UPfront: Top 10 Workforce Predictions

Right on cue on January 1, North Carolina-based futurist Roger Herman sent us his top 10 workforce and workplace forecasts for 2003. Though more relevant to the US market you’ll recognise many of the trends that underlie his predictions.

He concedes that this year’s forecasts are “necessarily tentative because of the wild cards that may be dealt”, like war for instance, and then suggested the truly interested should look out for his soon to be released e-book, Wild Cards: Playing with Less than Full Deck. But for now, his predictions include:

1. As the economy picks up, employers will face the most severe shortage of skilled labour in history. Unprecedented churning in the labour marketplace will begin by mid-year. Skilled labour shortages in the United States will move even more jobs to other countries, where workers will improve their skills to perform new tasks.

2. More people will become independent contractors, selling their services to employers on project or set-term basis. This movement will expand the work of specialised staffing firms and electronic job boards.

3. As the economy picks up, employers who have treated employees badly during the tight economy will be in serious trouble. More workers will leave, laid-off employees won’t return, and fewer applicants will choose to work for them.

4. Workers fortunate enough to have found their preferred work environment will tend to stay longer. People will seek stability, but may change jobs more frequently in their search for their personal Employer of Choice.

5. Corporate training and education will accelerate to accommodate new employees and the redevelopment of existing staff. The demand for vocational education will begin to grow as people realise the increasing need – and higher income – for skilled workers.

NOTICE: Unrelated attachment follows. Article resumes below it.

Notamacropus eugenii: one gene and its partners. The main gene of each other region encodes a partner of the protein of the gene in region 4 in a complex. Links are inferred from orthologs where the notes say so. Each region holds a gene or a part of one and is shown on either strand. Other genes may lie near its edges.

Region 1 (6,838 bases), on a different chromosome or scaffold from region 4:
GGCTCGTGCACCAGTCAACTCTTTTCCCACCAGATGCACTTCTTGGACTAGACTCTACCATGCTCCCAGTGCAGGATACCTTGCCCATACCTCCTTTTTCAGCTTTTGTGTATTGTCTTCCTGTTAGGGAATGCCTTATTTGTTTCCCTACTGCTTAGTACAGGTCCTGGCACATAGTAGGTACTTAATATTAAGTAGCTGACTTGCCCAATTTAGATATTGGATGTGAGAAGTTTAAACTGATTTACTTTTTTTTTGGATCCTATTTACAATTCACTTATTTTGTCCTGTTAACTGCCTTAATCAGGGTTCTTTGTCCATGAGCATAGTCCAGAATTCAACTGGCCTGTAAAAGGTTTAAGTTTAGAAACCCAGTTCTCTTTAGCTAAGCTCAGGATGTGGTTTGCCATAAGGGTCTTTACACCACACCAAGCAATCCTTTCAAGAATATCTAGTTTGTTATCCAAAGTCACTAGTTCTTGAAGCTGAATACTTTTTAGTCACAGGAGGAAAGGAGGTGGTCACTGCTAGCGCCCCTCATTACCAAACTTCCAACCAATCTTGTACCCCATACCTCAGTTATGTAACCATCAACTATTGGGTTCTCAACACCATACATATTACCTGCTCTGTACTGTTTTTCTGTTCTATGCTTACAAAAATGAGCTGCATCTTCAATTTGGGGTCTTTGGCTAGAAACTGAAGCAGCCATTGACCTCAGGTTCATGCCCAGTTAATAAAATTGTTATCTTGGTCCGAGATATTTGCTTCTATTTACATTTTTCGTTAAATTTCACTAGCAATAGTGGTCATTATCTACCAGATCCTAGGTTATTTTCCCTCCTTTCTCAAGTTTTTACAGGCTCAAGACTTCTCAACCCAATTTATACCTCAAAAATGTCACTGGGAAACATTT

6. Portable benefits will come into vogue, as employees negotiate individualised compensation arrangements with employers forced to be more accommodating.

7. Fewer people will retire completely. Retirees will move into jobs in other fields, start their own businesses, and engage in other activities to remain active and productive.

8. Re-emphasis on telecommuting will inspire substantial changes in where and how companies do business. Space allocation and management styles will shift to accommodate this flexibility.

9. Employers will be more selective in hiring. Culture “fit” will become as important as skills, experience, and attitude.

10. Leadership development will take on new importance, as employers discover serious inadequacies. Senior executives who do not demonstrate leadership qualities will be asked to leave. Up and coming managers will be expected to learn and practise leadership skills before being moved into senior or even mid-level positions.

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